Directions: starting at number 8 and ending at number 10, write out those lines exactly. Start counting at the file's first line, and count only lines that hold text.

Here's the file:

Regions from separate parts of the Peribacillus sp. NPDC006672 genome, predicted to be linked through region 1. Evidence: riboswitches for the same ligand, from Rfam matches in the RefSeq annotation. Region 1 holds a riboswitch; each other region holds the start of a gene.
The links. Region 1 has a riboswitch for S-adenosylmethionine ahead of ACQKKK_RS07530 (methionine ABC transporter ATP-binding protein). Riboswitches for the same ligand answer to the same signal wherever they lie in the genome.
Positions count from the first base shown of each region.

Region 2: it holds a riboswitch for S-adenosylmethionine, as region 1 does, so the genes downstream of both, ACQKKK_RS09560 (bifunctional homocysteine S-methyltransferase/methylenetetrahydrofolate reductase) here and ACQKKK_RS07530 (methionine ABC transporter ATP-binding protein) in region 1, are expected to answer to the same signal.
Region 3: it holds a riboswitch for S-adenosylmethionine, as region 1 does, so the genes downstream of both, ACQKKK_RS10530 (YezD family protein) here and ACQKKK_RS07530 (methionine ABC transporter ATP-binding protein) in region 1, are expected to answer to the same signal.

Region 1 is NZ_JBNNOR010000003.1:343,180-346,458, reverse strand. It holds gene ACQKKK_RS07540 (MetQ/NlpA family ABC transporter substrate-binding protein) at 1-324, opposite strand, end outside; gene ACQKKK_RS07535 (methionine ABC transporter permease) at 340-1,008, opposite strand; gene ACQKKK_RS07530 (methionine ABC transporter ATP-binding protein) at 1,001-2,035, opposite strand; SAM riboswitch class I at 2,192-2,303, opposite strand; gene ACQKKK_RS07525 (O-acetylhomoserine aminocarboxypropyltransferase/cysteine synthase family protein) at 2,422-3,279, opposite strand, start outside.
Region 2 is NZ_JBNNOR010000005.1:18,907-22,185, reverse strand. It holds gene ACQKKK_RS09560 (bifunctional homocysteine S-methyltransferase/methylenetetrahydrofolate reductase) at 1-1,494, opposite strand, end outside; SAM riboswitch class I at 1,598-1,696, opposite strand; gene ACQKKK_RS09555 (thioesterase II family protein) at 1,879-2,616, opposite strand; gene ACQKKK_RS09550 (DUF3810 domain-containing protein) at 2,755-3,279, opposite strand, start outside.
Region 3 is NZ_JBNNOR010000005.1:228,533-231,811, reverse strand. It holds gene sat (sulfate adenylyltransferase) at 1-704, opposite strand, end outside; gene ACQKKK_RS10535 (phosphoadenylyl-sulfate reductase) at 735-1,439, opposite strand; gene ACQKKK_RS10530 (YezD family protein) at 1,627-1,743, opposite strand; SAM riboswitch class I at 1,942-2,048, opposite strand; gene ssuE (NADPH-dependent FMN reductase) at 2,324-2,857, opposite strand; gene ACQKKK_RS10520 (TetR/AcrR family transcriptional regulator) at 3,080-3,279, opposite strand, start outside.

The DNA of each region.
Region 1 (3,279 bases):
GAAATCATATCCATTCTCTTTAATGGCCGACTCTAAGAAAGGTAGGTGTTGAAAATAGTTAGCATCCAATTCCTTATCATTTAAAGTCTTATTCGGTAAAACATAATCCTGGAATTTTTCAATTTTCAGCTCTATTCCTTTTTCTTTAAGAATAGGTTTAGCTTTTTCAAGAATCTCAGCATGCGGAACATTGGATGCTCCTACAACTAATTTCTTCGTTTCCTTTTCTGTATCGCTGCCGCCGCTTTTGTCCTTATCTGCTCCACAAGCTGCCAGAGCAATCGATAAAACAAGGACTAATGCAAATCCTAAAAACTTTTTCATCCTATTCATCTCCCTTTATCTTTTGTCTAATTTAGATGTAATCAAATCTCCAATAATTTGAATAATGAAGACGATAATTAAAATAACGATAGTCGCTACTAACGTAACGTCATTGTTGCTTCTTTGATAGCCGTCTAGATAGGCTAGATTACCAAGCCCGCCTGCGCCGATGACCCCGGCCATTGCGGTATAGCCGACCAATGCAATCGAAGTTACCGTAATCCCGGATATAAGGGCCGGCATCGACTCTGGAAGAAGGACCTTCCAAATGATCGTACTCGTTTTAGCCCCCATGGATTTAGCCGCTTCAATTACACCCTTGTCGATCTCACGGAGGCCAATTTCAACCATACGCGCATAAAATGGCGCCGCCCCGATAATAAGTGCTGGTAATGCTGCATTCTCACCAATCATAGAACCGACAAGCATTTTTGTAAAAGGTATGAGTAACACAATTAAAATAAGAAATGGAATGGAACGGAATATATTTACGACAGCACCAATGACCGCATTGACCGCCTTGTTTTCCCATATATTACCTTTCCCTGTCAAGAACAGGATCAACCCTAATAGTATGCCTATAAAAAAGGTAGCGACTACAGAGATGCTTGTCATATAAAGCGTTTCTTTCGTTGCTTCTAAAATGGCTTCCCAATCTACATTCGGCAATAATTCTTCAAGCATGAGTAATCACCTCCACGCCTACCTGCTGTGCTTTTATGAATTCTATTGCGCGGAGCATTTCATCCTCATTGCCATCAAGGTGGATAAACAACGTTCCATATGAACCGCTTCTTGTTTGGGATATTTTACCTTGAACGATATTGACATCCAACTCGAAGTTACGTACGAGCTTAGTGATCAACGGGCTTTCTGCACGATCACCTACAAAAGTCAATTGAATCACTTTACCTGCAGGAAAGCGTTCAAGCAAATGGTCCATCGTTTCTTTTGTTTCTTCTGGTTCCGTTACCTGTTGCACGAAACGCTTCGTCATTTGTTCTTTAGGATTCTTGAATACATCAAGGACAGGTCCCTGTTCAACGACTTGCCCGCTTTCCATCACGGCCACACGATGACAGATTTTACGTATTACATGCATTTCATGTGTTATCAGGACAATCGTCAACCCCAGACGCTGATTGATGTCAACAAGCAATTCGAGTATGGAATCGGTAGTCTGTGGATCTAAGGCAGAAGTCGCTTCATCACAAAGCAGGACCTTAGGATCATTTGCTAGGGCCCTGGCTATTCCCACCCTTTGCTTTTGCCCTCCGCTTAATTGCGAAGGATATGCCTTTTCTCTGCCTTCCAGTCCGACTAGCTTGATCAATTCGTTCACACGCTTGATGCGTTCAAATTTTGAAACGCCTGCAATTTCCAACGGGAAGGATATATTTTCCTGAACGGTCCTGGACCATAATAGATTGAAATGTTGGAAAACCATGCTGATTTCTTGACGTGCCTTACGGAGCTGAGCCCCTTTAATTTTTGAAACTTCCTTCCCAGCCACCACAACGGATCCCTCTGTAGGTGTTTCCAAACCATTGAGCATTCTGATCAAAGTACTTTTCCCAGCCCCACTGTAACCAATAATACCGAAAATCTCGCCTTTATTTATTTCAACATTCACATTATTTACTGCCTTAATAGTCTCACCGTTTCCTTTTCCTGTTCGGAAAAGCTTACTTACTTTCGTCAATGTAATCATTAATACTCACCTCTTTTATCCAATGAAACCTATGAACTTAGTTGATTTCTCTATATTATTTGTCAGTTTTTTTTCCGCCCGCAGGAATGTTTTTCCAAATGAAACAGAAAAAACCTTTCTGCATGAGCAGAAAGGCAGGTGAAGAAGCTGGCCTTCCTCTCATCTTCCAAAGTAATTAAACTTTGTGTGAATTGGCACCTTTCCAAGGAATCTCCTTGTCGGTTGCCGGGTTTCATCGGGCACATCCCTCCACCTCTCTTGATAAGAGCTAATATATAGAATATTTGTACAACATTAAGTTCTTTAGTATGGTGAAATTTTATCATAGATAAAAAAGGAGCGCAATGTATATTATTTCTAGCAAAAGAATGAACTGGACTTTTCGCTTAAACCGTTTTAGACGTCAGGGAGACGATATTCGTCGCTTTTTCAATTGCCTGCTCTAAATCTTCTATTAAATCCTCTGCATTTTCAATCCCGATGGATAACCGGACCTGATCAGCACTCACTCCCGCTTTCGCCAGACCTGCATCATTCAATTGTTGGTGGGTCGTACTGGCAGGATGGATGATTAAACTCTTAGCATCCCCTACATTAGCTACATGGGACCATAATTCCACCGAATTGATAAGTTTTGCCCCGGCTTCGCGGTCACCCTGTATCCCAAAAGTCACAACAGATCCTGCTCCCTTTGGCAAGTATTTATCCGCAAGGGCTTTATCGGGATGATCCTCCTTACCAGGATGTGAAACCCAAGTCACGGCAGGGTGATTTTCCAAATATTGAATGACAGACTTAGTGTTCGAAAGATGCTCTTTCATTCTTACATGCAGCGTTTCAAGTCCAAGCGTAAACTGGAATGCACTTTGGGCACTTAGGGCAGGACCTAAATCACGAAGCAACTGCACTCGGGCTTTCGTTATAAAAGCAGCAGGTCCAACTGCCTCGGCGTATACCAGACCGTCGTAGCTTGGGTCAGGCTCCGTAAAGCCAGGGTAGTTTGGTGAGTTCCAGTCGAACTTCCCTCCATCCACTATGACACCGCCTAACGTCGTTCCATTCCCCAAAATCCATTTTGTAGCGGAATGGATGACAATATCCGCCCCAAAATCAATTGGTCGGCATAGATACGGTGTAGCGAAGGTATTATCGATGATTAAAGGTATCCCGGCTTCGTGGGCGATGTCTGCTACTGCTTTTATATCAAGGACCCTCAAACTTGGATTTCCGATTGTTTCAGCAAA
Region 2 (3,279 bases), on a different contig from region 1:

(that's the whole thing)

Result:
Region 3 is NZ_JBNNOR010000005.1:228,533-231,811, reverse strand. It holds gene sat (sulfate adenylyltransferase) at 1-704, opposite strand, end outside; gene ACQKKK_RS10535 (phosphoadenylyl-sulfate reductase) at 735-1,439, opposite strand; gene ACQKKK_RS10530 (YezD family protein) at 1,627-1,743, opposite strand; SAM riboswitch class I at 1,942-2,048, opposite strand; gene ssuE (NADPH-dependent FMN reductase) at 2,324-2,857, opposite strand; gene ACQKKK_RS10520 (TetR/AcrR family transcriptional regulator) at 3,080-3,279, opposite strand, start outside.

The DNA of each region.
Region 1 (3,279 bases):